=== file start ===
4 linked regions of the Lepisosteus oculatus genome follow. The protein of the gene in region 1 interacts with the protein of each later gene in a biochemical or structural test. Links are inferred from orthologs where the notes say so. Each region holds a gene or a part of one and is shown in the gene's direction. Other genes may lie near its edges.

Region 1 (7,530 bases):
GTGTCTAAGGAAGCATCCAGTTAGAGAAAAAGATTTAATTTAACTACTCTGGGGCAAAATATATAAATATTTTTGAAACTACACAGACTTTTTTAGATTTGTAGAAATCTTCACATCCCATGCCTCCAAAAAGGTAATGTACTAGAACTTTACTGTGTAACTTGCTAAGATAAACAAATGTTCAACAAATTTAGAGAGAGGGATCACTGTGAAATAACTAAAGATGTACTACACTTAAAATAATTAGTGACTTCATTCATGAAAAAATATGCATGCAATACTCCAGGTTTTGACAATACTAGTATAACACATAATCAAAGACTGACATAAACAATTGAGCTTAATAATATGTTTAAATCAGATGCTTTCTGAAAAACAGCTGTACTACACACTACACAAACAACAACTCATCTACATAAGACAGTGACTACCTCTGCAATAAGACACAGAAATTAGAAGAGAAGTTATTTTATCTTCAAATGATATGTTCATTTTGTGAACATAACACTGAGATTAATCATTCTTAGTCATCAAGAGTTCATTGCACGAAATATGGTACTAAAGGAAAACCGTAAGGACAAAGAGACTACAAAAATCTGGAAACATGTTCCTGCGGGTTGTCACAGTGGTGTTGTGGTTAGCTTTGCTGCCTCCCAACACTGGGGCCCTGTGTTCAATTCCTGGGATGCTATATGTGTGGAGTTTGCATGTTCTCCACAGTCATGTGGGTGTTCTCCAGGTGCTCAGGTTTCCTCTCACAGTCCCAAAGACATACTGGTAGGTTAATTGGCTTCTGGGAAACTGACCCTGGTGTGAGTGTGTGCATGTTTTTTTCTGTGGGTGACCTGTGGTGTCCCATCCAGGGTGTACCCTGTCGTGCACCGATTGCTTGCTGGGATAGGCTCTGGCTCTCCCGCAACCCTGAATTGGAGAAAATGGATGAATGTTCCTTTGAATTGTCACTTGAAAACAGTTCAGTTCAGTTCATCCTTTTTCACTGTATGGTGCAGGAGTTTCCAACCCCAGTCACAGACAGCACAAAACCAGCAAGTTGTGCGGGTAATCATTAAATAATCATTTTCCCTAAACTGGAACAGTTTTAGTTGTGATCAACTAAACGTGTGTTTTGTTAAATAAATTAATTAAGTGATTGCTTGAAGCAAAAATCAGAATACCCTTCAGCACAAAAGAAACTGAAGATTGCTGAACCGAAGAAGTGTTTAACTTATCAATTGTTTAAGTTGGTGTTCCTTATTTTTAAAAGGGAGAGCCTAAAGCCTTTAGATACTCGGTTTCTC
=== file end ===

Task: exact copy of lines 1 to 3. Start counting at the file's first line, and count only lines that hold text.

4 linked regions of the Lepisosteus oculatus genome follow. The protein of the gene in region 1 interacts with the protein of each later gene in a biochemical or structural test. Links are inferred from orthologs where the notes say so. Each region holds a gene or a part of one and is shown in the gene's direction. Other genes may lie near its edges.

Region 1 (7,530 bases):
GTGTCTAAGGAAGCATCCAGTTAGAGAAAAAGATTTAATTTAACTACTCTGGGGCAAAATATATAAATATTTTTGAAACTACACAGACTTTTTTAGATTTGTAGAAATCTTCACATCCCATGCCTCCAAAAAGGTAATGTACTAGAACTTTACTGTGTAACTTGCTAAGATAAACAAATGTTCAACAAATTTAGAGAGAGGGATCACTGTGAAATAACTAAAGATGTACTACACTTAAAATAATTAGTGACTTCATTCATGAAAAAATATGCATGCAATACTCCAGGTTTTGACAATACTAGTATAACACATAATCAAAGACTGACATAAACAATTGAGCTTAATAATATGTTTAAATCAGATGCTTTCTGAAAAACAGCTGTACTACACACTACACAAACAACAACTCATCTACATAAGACAGTGACTACCTCTGCAATAAGACACAGAAATTAGAAGAGAAGTTATTTTATCTTCAAATGATATGTTCATTTTGTGAACATAACACTGAGATTAATCATTCTTAGTCATCAAGAGTTCATTGCACGAAATATGGTACTAAAGGAAAACCGTAAGGACAAAGAGACTACAAAAATCTGGAAACATGTTCCTGCGGGTTGTCACAGTGGTGTTGTGGTTAGCTTTGCTGCCTCCCAACACTGGGGCCCTGTGTTCAATTCCTGGGATGCTATATGTGTGGAGTTTGCATGTTCTCCACAGTCATGTGGGTGTTCTCCAGGTGCTCAGGTTTCCTCTCACAGTCCCAAAGACATACTGGTAGGTTAATTGGCTTCTGGGAAACTGACCCTGGTGTGAGTGTGTGCATGTTTTTTTCTGTGGGTGACCTGTGGTGTCCCATCCAGGGTGTACCCTGTCGTGCACCGATTGCTTGCTGGGATAGGCTCTGGCTCTCCCGCAACCCTGAATTGGAGAAAATGGATGAATGTTCCTTTGAATTGTCACTTGAAAACAGTTCAGTTCAGTTCATCCTTTTTCACTGTATGGTGCAGGAGTTTCCAACCCCAGTCACAGACAGCACAAAACCAGCAAGTTGTGCGGGTAATCATTAAATAATCATTTTCCCTAAACTGGAACAGTTTTAGTTGTGATCAACTAAACGTGTGTTTTGTTAAATAAATTAATTAAGTGATTGCTTGAAGCAAAAATCAGAATACCCTTCAGCACAAAAGAAACTGAAGATTGCTGAACCGAAGAAGTGTTTAACTTATCAATTGTTTAAGTTGGTGTTCCTTATTTTTAAAAGGGAGAGCCTAAAGCCTTTAGATACTCGGTTTCTC